Marilynne Robinson, writer of beautiful novels and perspicacious essays, turns some attention to New England Puritans in an American Scholar article drawn from her most recent book, What Are We Doing Here? She characterizes Puritans as progressive contenders for a society shaped by grace rather than harsh punishment.
“What do we lose when we ignore early American history and, to the extent that we notice it, mischaracterize it? The stigmatizing word that makes the North fall out of sight is Puritanism…..In 1630, 12 years before the English Civil War began, John Winthrop famously called the colony he would help to establish at Massachusetts Bay a city on a hill whose success or failure would be known to the world. It would have the world’s attention because it would be a radical community, an experiment, created by covenant among members whose bonds were hoped to be mutual charity—that is, compassion and love.”
As the builders of the Massachusetts Bay Colony would attest themselves, they did hope to build a different kind of society, a good one that would serve as a model for subsequent colonies and also for England itself. Massachusetts governor John Winthrop, like others, used lyrical language to describe the aims of that colony. Winthrop exhorted the settlers to be “knit together, in this work, as one man,” to “abridge ourselves of our superfluities, for the supply of others’ necessities,” to “make others’ conditions our own; rejoice together, mourn together, labor and suffer together,” with love as the “bond of perfection.”
Robinson impugns the caricature of Puritans as starchy and merciless, regretting the way their portrayal in the literature that is often served up to high school students distorts this (about which I also have complained).
The vision of New England Puritans as exemplars of traits some Americans would name best about us and our experiment, the vision of Puritans as our first founders, has been given its due in the writing of U.S. history. Launching a tide of sophisticated and nuanced scholarship on New England settlers about a century ago, Perry Miller was struck by an insight, while watching oil drums being unloaded on the banks of the Congo, that the “innermost propulsion of the United States” somehow proceeded from the Puritan migration.
“Like Cathars and Cromwell, the American Puritans are assumed to have been particularly severe, but in an age when judicial mutilation was commonplace in England and Europe, and where capital crimes were innumerable and unpublished, evidence I have seen suggests that the Puritans were notably restrained….. Hawthorne’s novel [The Scarlet Letter] has served as evidence of an appalling severity, when in historical context it would have been no such thing. The Crucible is about the McCarthy era, of course, but it is taught as a phenomenon that captures the essence of American Puritanism….yet these two works of fiction lie like a glacier on the history of America’s radical and progressive history….”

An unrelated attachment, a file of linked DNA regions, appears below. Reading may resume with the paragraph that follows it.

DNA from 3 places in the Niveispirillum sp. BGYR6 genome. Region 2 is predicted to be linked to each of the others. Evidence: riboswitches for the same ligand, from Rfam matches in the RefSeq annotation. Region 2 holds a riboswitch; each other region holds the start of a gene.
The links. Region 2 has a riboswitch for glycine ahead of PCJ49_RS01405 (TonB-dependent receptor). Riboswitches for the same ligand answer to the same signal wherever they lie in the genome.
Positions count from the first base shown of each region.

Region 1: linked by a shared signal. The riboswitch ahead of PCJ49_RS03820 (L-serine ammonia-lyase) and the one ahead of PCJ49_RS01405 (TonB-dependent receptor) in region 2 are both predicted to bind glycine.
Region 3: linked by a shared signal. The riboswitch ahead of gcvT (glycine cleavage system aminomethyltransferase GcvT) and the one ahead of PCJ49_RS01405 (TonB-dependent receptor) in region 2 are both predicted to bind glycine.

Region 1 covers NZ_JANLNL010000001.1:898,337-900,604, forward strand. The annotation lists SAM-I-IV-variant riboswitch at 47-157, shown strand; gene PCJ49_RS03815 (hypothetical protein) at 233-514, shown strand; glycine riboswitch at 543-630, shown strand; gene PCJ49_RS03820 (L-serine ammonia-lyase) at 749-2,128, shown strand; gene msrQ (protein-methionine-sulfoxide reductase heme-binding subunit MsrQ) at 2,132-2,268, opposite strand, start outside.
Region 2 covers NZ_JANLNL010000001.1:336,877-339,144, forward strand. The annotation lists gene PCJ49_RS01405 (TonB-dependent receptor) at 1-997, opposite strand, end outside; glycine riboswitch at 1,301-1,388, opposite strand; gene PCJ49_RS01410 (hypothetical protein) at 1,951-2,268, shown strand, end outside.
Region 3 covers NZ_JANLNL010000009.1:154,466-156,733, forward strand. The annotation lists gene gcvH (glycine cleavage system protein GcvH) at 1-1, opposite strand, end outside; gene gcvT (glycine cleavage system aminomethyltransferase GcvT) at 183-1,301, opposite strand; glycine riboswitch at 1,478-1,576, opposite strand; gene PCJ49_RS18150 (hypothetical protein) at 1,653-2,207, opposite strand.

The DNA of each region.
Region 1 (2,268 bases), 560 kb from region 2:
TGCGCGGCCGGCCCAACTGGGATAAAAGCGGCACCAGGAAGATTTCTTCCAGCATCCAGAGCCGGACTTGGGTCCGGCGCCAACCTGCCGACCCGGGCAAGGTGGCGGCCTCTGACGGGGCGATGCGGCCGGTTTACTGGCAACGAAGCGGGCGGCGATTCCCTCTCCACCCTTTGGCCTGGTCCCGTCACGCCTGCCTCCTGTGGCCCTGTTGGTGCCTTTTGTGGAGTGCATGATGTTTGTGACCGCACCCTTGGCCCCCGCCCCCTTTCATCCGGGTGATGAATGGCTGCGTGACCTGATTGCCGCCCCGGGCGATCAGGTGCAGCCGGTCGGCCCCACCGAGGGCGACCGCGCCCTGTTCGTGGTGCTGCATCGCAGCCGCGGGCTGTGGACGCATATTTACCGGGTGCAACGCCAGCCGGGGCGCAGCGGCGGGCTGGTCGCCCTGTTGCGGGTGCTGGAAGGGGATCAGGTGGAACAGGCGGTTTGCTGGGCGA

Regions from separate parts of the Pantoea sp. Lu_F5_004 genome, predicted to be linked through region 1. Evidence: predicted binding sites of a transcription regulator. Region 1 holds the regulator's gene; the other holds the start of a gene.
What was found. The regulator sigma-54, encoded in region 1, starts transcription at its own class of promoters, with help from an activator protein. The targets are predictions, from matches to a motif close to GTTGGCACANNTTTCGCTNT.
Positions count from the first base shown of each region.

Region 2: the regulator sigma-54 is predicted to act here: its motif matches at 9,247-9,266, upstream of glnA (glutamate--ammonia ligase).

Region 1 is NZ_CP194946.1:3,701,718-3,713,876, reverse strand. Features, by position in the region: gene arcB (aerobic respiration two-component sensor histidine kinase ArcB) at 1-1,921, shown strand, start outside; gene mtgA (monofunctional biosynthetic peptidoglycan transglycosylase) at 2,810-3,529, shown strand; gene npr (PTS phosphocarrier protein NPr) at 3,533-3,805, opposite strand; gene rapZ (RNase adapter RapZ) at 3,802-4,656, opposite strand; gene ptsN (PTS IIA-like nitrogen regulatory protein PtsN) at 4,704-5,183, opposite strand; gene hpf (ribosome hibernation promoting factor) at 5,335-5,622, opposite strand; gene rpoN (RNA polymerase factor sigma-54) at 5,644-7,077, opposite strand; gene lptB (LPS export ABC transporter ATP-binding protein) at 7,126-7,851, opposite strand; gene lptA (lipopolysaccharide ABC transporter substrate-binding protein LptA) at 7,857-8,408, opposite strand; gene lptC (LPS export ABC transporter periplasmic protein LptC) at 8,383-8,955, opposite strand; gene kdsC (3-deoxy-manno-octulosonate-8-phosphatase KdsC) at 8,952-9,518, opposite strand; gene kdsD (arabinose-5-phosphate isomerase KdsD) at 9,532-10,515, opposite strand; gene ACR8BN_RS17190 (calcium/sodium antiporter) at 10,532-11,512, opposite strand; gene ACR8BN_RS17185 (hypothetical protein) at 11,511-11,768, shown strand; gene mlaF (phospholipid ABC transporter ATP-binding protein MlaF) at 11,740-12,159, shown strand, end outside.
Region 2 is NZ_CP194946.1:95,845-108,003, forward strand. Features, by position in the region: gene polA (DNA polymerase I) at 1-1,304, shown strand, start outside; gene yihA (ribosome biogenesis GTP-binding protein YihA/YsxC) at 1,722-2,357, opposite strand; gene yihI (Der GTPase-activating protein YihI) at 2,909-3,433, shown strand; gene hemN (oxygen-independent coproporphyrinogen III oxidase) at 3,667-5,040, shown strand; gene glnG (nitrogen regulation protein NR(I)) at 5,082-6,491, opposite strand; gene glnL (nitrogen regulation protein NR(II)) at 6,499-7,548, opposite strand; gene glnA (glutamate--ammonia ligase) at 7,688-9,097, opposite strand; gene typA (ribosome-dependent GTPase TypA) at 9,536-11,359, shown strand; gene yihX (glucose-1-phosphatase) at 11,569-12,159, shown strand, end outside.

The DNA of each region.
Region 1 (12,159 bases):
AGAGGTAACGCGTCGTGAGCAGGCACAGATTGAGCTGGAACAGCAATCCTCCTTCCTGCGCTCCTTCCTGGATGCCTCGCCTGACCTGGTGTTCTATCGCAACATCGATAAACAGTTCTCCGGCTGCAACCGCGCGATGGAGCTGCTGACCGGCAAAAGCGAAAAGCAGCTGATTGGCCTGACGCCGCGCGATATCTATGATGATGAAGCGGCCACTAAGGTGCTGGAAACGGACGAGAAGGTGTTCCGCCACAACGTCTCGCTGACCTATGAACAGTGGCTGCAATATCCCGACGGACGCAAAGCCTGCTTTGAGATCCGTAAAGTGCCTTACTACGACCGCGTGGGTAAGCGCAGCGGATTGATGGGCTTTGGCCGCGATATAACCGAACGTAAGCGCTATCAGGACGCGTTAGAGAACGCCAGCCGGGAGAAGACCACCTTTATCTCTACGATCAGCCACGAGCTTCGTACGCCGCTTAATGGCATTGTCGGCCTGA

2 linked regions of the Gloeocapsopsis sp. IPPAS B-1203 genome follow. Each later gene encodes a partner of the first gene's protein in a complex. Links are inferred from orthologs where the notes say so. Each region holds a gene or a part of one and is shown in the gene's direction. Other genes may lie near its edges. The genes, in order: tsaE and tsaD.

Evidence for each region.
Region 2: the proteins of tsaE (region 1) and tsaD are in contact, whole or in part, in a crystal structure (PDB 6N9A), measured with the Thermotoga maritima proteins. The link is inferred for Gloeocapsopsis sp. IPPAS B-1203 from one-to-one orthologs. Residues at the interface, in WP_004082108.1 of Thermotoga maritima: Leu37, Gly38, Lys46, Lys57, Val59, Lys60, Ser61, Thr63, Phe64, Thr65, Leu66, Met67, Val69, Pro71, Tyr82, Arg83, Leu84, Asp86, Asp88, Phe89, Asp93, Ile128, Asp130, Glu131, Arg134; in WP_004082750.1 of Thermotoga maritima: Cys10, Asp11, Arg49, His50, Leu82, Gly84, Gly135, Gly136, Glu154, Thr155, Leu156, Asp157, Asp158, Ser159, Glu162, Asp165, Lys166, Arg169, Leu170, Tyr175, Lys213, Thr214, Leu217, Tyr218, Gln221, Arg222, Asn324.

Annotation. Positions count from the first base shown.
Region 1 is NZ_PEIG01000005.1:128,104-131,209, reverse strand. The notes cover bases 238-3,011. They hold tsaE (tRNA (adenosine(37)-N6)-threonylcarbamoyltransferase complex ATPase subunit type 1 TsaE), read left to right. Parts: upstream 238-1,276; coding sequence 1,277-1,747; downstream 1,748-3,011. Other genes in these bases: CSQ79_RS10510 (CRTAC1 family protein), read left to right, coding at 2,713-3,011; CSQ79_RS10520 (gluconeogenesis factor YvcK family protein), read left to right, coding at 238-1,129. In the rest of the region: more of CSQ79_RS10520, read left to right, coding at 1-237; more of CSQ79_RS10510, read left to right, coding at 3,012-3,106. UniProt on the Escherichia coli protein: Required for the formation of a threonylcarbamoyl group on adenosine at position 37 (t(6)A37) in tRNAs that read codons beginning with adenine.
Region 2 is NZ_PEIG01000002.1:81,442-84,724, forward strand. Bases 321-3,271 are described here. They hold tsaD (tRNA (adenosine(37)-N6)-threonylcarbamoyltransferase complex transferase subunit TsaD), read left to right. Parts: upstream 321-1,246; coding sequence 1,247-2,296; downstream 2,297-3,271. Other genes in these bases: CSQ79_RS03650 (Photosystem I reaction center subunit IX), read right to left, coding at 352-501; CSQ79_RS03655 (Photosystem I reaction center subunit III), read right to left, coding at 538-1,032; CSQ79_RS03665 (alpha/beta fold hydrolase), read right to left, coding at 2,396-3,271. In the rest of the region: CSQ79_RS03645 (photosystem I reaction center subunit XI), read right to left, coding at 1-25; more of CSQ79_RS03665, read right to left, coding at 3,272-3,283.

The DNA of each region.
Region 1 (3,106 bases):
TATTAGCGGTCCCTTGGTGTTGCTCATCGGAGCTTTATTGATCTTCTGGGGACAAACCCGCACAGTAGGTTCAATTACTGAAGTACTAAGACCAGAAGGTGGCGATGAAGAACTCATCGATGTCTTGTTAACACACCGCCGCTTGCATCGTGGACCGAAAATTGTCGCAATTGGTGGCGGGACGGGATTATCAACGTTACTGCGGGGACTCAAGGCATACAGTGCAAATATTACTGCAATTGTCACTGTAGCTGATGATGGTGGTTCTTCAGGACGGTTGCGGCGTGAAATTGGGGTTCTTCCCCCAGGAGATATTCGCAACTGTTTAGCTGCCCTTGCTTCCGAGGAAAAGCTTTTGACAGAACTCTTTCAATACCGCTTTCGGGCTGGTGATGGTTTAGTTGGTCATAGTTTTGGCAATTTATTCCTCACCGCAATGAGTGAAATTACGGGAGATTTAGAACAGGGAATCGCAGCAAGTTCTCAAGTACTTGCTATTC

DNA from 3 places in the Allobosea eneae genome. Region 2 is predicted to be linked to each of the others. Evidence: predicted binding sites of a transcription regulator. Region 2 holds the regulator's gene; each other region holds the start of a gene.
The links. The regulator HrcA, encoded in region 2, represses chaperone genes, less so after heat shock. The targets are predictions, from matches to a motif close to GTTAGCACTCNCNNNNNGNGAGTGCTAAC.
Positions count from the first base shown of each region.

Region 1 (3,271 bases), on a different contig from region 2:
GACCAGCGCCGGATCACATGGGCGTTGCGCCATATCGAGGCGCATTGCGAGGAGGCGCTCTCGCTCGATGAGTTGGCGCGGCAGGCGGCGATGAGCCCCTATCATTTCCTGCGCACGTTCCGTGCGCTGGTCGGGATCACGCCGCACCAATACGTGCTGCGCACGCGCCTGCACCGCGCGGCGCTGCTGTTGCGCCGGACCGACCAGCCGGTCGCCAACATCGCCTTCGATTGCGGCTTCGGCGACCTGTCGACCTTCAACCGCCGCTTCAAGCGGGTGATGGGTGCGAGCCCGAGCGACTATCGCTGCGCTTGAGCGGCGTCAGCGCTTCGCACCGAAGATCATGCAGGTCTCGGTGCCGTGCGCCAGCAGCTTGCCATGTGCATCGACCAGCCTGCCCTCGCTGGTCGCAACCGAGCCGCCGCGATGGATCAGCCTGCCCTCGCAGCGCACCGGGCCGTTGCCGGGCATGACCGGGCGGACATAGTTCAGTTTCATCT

To be sure, a case also can be made against seeing New England Puritans as progressive, when attention is given to other kinds of evidence: to their often execrable dealings with Native Americans, to their persecution of other religious groups, to the strain inflicted by striving for holiness, to the violations of their own high principle in service of Mammon, including in the slave trade. As Cotton Mather reported of a fisherman from Marblehead, Massachusetts, who sassed a pious preacher, “You think you are talking to the people of the Bay,” the man said, but “we came here to catch fish.”
I would be the first to agree that we all lose out when we ignore early American history. But Robinson is on shakier ground when she impugns the historical profession for neglecting to tell this story. Sure enough, plenty of argument surrounds study of the settlement of the English colonies in seventeenth and eighteenth centuries, northern and southern. Reasonably enough, there is plenty of disagreement in interpretation of New Englanders’ errand into the wilderness. But it is just not true that they have been neglected, nor that all treatment has been unflattering or unfair. Robinson charges:
“This country is in a state of bewilderment that cries out for good history. How are we to account for liberating thoughts and movements, things that have gone well? What has been the thinking behind our great institutions? I have found little help in answering these questions. I hope for a day when I can immure myself in some fine archive and explore them in depth. Early American historiography is for the most part a toxic compound of cynicism and cliché, so false that it falsifies by implication the history of the Western world.
Cry no more, beloved and bewildered country. There are long shelves and tall stacks of books worth reading that give New England’s settlers their due. To be sure, the charms of a fine archive are many, though study of this peculiar people hardly requires immuring, as published documents circulate widely. It was after all a point of principle (if not to say pride) that Puritans established a printing press in Cambridge, Massachusetts, within their first decade of settlement. Books abound by and about magistrates and ministers, clergy and laity, poets and prophets, as they do for those who take religious liberty and radicalism even further, like the Baptists and Quakers of those northeastern colonies.
Ms. Robinson, you’re in for a treat.